Train watching taken to extremes

Posted by Fred Frailey
on Friday, October 28, 2011

How do I begin this sorry tale? Maybe with a second question: Where would I be today without ATCS Monitor? I’d be flying blind, as I did most of my life, hoping to accidently come upon a train now and then. ATCS Monitor (go here for a fuller explanation) gives you a dispatcher’s view of a railroad and shows you where the trains are. So far, so good. But software like ATCS Monitor can also get me in trouble.

I go to sleep at 9:30 p.m. in Stony Creek, Va., on the CSX North End Subdivision. The alarm is set for 4:00 a.m. because I want to see the northbound Amtrak Auto Train and whatever else is roaming about in the pre-dawn hours.

But I wake up at midnight. Then again at 1 and yet again 30 minutes later. Finally, at 1:45 a.m. I give up and peek at ATCS Monitor on my laptop. My, my, the railroad is busy. Why try to sleep when I can probably see the Silver Meteor and two or three intermodal trains, plus goodness knows what else? I get dressed.

At 1:58 a.m. I am trackside in Stony Creek. I see the lead unit of a southbound freight waiting at the end of two tracks and a northbound train coming against it. That turns out to be Q136, an intermodal train handling mostly ocean containers between Portsmouth, Va., and the intermodal sorting center in North Baltimore, Ohio. Q136 is short and fast today, just 25 boxes.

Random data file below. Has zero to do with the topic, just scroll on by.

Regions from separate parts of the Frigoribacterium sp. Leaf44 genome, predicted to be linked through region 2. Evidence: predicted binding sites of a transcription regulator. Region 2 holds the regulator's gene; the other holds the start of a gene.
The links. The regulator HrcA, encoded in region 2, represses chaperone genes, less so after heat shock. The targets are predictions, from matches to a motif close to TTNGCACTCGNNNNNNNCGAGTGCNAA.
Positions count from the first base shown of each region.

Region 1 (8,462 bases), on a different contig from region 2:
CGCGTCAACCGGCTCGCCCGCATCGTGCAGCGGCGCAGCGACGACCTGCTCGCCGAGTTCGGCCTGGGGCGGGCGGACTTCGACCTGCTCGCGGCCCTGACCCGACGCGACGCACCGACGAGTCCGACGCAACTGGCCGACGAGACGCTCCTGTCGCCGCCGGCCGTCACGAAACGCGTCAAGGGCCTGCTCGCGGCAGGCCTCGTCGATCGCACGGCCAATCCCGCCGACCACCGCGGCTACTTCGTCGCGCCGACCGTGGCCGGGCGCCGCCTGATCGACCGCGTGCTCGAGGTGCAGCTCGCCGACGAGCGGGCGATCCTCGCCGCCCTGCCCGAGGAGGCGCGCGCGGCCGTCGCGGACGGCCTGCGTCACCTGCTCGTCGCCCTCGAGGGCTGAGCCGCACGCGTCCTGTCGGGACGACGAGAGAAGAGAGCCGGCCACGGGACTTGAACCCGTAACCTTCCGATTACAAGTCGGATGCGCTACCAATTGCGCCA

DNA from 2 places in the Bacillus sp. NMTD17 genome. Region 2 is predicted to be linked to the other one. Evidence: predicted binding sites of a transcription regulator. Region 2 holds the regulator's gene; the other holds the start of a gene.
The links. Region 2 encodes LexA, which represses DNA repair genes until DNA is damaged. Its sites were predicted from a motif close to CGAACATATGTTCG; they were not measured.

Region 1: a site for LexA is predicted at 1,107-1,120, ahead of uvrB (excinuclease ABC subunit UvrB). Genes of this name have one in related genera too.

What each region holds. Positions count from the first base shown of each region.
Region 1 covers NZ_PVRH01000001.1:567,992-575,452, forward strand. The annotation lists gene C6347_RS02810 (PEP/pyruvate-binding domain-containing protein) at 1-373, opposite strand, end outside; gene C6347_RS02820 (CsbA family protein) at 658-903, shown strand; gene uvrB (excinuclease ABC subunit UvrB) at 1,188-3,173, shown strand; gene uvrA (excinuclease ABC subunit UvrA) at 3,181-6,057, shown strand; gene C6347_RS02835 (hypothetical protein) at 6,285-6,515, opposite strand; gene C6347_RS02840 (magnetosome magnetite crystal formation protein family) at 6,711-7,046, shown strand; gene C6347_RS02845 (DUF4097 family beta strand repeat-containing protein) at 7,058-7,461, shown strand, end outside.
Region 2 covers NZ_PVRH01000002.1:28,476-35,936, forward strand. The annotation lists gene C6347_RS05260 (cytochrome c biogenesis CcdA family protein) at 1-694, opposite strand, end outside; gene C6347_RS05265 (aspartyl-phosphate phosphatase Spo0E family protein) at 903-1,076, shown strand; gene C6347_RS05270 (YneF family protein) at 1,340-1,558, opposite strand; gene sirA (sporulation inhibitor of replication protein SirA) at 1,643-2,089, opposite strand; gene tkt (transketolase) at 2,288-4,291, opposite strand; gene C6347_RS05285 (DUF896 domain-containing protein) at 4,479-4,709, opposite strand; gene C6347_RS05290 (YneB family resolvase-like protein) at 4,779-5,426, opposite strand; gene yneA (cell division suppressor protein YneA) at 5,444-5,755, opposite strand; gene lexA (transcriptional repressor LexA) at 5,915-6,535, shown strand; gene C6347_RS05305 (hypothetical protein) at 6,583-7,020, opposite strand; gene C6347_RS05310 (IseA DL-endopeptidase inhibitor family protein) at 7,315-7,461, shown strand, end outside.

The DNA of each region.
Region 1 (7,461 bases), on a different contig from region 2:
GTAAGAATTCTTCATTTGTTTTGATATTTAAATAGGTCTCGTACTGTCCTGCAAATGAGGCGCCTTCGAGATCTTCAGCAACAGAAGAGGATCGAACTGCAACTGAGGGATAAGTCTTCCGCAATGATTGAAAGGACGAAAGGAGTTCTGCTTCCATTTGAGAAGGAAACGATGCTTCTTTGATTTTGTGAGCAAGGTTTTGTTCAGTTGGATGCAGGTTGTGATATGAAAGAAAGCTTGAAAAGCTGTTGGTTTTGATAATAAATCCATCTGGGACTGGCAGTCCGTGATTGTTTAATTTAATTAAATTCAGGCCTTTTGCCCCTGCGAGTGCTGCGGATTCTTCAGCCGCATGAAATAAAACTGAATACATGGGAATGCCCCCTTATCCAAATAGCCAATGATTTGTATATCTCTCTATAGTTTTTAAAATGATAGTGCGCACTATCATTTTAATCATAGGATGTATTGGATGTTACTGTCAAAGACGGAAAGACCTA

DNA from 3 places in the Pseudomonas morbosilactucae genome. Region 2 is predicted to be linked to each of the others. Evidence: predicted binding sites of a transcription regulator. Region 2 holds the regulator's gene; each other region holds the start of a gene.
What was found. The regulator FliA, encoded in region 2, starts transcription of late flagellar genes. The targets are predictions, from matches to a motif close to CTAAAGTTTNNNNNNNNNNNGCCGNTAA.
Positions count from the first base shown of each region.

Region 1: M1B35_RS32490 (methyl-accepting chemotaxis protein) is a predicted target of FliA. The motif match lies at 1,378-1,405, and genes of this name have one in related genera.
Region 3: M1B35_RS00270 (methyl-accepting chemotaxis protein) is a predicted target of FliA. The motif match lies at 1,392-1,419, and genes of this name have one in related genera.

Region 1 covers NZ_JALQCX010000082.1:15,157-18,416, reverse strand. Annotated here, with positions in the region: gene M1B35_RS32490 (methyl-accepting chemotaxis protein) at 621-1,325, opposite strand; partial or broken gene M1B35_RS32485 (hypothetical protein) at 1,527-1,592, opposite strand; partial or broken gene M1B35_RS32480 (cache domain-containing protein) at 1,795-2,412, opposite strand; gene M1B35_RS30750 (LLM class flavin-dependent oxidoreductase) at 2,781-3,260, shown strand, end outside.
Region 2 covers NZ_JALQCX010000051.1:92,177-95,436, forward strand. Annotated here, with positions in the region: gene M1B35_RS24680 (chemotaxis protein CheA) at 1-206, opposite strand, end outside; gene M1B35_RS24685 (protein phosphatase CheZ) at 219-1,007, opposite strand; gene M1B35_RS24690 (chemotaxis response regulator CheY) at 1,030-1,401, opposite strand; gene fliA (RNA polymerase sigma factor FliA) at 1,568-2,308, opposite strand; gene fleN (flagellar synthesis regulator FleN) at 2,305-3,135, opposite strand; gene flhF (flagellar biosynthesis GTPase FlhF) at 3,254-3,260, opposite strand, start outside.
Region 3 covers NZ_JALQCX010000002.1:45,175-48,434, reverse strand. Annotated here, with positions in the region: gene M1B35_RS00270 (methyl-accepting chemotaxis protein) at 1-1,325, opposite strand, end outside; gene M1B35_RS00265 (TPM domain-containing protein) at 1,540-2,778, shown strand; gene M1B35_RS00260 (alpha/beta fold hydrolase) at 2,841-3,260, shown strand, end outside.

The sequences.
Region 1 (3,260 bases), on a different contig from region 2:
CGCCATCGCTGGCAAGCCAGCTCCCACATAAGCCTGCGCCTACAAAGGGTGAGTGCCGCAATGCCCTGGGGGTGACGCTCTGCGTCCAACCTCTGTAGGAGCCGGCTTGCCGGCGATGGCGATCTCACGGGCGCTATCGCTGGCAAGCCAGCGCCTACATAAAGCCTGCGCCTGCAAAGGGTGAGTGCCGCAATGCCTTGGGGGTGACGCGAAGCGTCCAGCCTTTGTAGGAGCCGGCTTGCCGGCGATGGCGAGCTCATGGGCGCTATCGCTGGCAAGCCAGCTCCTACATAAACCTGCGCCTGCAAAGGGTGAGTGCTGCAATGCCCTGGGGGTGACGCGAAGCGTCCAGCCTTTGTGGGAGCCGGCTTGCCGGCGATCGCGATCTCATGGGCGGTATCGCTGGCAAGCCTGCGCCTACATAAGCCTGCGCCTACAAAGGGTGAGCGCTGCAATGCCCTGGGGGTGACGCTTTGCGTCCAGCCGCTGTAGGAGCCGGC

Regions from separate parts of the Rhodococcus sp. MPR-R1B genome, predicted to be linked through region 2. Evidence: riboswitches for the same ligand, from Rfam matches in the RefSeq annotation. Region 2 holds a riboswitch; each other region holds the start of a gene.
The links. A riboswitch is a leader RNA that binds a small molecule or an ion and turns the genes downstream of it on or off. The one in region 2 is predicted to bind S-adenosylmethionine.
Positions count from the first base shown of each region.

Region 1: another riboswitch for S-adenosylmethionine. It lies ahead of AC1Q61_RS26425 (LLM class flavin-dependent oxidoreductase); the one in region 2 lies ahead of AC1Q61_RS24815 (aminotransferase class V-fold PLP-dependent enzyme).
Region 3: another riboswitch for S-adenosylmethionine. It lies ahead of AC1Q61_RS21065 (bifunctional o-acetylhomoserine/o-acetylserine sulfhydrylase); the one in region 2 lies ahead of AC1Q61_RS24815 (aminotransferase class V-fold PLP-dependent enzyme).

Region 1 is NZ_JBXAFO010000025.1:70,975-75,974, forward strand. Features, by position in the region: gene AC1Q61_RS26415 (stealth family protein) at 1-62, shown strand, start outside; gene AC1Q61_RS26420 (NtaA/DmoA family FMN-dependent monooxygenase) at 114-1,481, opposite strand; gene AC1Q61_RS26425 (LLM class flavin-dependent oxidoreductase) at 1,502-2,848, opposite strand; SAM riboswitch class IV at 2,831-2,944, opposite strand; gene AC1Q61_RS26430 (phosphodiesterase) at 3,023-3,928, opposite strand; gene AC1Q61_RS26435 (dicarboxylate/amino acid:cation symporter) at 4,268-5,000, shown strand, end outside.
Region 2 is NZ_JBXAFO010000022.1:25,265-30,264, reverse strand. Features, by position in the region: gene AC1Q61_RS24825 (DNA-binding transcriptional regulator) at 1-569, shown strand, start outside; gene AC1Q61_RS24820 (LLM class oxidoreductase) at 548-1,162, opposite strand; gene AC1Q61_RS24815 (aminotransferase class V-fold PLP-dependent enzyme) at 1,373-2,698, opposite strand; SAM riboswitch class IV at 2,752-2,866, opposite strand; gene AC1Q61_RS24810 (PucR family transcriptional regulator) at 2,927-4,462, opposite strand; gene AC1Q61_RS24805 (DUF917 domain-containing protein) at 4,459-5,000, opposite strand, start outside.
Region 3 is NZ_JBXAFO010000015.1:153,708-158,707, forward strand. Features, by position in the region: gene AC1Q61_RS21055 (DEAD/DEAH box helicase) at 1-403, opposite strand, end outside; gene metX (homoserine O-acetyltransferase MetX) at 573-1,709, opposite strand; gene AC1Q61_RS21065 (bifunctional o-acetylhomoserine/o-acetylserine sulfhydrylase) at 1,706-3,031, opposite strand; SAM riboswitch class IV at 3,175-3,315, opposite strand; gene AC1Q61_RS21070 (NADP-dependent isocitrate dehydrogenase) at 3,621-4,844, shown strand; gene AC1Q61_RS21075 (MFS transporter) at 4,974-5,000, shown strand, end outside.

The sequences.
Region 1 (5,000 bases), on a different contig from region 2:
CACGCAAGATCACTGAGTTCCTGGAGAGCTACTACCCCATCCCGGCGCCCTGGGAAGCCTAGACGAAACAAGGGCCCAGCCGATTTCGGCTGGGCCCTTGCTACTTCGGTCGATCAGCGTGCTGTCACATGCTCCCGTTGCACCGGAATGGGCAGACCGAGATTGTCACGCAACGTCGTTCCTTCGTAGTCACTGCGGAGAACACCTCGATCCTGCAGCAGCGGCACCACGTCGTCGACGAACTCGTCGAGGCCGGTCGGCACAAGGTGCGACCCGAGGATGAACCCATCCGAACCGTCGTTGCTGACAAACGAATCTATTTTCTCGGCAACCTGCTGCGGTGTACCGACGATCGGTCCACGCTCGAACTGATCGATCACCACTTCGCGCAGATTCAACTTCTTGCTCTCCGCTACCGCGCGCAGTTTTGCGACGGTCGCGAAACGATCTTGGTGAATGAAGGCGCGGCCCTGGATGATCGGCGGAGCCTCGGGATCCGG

The next northbound train I see on ATCS must be Q172, the Jacksonville-New Jersey United Parcel Service train. I drive 15 miles south to catch it. Q172 is also short today, with 45 trailers and containers.

I continue south, across the state line, to watch the Silver Meteor streak north near Garysburg, N.C., then go into Weldon to see Q410, which runs from Waycross, Ga., to Selkirk Yard near Albany, N.Y.

Now it’s 4 o’clock, when I planned to get up. The railroad is quiet and frankly, I’m bored. And getting sleepy again. I slap myself a lot and manage to stay awake to see the Auto Train slam through Skippers, Va., and a third northbound intermodal train wake the dead in Stony Creek. I eat breakfast at the hotel and fall back in bed for three hours.

It’s okay to be stupid and do this once. What seemed like a good idea at 1:45 in the morning wasn’t so wise four hours later. Without that nap I’d be a basket case today, or wrecked in a ditch somewhere. Technology in the form of computer programs like ATCS and sensitive radios help us find trains easily. But more than technology, we all need our rest. — Fred W. Frailey

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